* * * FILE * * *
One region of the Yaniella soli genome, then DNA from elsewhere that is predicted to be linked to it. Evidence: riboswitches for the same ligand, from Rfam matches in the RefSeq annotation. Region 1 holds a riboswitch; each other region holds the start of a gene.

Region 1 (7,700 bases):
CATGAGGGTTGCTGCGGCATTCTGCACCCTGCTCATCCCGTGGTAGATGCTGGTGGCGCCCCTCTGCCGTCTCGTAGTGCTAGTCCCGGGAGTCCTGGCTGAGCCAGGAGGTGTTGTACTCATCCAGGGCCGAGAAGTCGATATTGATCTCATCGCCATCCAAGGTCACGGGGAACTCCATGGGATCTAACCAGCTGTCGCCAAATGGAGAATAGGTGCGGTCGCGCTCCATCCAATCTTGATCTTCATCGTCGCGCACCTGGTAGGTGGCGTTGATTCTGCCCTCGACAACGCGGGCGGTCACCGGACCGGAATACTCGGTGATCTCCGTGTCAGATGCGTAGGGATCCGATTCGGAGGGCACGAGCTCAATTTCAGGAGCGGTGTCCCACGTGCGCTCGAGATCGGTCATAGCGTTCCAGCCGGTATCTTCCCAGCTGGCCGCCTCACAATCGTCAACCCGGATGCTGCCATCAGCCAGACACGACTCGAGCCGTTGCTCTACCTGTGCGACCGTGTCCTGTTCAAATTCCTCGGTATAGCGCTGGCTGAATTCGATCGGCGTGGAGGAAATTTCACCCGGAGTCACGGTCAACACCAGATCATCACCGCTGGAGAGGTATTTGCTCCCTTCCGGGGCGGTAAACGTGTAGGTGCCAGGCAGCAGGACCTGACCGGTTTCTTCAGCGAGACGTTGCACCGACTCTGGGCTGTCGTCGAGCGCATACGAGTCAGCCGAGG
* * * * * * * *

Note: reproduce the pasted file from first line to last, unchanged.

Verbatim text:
One region of the Yaniella soli genome, then DNA from elsewhere that is predicted to be linked to it. Evidence: riboswitches for the same ligand, from Rfam matches in the RefSeq annotation. Region 1 holds a riboswitch; each other region holds the start of a gene.

Region 1 (7,700 bases):
CATGAGGGTTGCTGCGGCATTCTGCACCCTGCTCATCCCGTGGTAGATGCTGGTGGCGCCCCTCTGCCGTCTCGTAGTGCTAGTCCCGGGAGTCCTGGCTGAGCCAGGAGGTGTTGTACTCATCCAGGGCCGAGAAGTCGATATTGATCTCATCGCCATCCAAGGTCACGGGGAACTCCATGGGATCTAACCAGCTGTCGCCAAATGGAGAATAGGTGCGGTCGCGCTCCATCCAATCTTGATCTTCATCGTCGCGCACCTGGTAGGTGGCGTTGATTCTGCCCTCGACAACGCGGGCGGTCACCGGACCGGAATACTCGGTGATCTCCGTGTCAGATGCGTAGGGATCCGATTCGGAGGGCACGAGCTCAATTTCAGGAGCGGTGTCCCACGTGCGCTCGAGATCGGTCATAGCGTTCCAGCCGGTATCTTCCCAGCTGGCCGCCTCACAATCGTCAACCCGGATGCTGCCATCAGCCAGACACGACTCGAGCCGTTGCTCTACCTGTGCGACCGTGTCCTGTTCAAATTCCTCGGTATAGCGCTGGCTGAATTCGATCGGCGTGGAGGAAATTTCACCCGGAGTCACGGTCAACACCAGATCATCACCGCTGGAGAGGTATTTGCTCCCTTCCGGGGCGGTAAACGTGTAGGTGCCAGGCAGCAGGACCTGACCGGTTTCTTCAGCGAGACGTTGCACCGACTCTGGGCTGTCGTCGAGCGCATACGAGTCAGCCGAGG